19 minutes ago, acute said:

I remember this story from years ago! :blink:  It's still amusing though.

Have they started saying "half six" for "six thirty"?  :w00t:

 

Yea, it was a bit of a trend for a while and you still find many Americans, including yours truly, adopting what would be UK euphemisms 

But yes, I've known a couple odd balls who did affect a British accent, or who would proudly display British pride...despite not being British

By no means do I feel this is any true trend, however

Edited by HandsomeGorilla
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acute
11 minutes ago, OverSword said:

I actually have Siri set to speak with an English accent. 

That's just perving. :yes:

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OverSword
Just now, acute said:

That's just perving. :yes:

Oh Siri, send text to Mum.  Oh yeah, that's it baby :wub:

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Desertrat56
20 minutes ago, OverSword said:

I actually have Siri set to speak with an English accent. 

I really enjoy the british mystery shows but I won't be talking with a british accent, I already notice my accent is closer to Texan than New Mexico except when I am stressed.

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acute
Posted (edited)

@OverSword

"Siri, don't stop. Read the whole thing!"

 

"Starting again.

In the beginning God created the Heaven and the Earth......"

 

Edited by acute
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and then

When I worked as trainer/instructor for a software company in the run-up to Y2K, I was primarily teaching in  hospitals with100 beds or fewer and they tended to be in the midwest.  Occasionally, I'd have one of the nurses or other staff members ask me where I was from.  The rest of our crew tended to be from the Mobile, AL, area and they sounded like it ;)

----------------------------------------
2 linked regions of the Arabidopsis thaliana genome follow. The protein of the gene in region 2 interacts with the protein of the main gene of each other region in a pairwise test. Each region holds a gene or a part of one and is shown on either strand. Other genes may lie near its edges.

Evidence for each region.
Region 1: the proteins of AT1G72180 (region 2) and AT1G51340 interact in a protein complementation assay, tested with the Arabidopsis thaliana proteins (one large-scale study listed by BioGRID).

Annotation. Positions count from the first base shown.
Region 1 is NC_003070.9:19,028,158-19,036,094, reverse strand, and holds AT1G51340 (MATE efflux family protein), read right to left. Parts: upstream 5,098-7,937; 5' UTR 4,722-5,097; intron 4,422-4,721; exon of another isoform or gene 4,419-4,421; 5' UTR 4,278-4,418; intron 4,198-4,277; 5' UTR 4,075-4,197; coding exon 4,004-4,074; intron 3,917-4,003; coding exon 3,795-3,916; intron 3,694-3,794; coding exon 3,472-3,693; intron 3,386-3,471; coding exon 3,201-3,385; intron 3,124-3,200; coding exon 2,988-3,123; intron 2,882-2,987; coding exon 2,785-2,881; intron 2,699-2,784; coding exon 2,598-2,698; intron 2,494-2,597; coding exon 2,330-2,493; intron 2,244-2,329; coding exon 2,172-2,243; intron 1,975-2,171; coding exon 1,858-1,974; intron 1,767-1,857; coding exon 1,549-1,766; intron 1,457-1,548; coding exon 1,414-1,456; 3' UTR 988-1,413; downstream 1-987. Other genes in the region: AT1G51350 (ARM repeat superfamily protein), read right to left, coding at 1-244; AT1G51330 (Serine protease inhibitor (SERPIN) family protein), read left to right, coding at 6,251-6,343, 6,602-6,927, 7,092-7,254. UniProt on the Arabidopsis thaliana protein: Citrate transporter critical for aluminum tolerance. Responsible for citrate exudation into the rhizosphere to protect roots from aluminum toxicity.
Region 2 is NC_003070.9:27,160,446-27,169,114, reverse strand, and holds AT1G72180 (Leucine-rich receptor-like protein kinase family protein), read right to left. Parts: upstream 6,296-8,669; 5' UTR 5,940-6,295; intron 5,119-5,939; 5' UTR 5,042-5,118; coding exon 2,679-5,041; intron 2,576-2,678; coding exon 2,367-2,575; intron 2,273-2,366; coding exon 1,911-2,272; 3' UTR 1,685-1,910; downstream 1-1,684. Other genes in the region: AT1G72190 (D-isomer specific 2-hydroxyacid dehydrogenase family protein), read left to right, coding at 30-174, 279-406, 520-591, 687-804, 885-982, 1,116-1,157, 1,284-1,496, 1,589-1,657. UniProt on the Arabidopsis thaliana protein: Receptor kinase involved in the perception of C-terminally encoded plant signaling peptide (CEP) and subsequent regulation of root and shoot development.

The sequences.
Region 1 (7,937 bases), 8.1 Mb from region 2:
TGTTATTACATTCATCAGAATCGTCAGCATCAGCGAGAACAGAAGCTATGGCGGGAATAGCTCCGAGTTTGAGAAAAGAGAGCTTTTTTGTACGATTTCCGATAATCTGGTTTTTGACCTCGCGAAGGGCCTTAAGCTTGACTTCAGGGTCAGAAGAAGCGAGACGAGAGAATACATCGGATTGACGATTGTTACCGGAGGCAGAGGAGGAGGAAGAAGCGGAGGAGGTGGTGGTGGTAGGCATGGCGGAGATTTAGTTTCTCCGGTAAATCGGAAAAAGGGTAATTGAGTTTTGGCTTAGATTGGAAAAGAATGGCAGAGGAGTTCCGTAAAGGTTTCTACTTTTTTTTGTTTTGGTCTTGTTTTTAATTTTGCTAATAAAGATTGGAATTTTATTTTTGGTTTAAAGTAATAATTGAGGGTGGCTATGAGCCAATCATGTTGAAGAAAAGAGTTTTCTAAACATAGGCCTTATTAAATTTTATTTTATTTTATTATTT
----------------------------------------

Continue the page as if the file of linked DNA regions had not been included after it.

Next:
I'd tell them, Mobile,  and they'd say "you don't sound like you're from Alabama!"  To which I replied- what does it sound like to be from Alabama? :w00t:

Then I told them that some of the more lucky folks from Bama actually had TV, running water, shoes, the whole SMASH :w00t:

Seriously though, television did a LOT to homogenize geographic accents.  

 

 

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Oniomancer

How Long before Bluey has them talking like Psyche and Sir Wearer Of Hats?

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The Silver Shroud
8 hours ago, acute said:

It's nice that you Yanks are finally learning to talk proppa. :tu:

Once you have heard this you can't unhear it (when watching TV dramas): where Brits tell someone 'you need to go to a hospital', or just 'you need hospital' Americans always say the hospital, doesn't matter if they are are in a city with several or a place where there are none. As if they have somewhere specific in mind.

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Sir Wearer of Hats

Apparently the sane is happening with the Aussie Accent via Bluey.

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Abramelin
On 7/23/2021 at 12:39 AM, acute said:

It's nice that you Yanks are finally learning to talk proppa. :tu: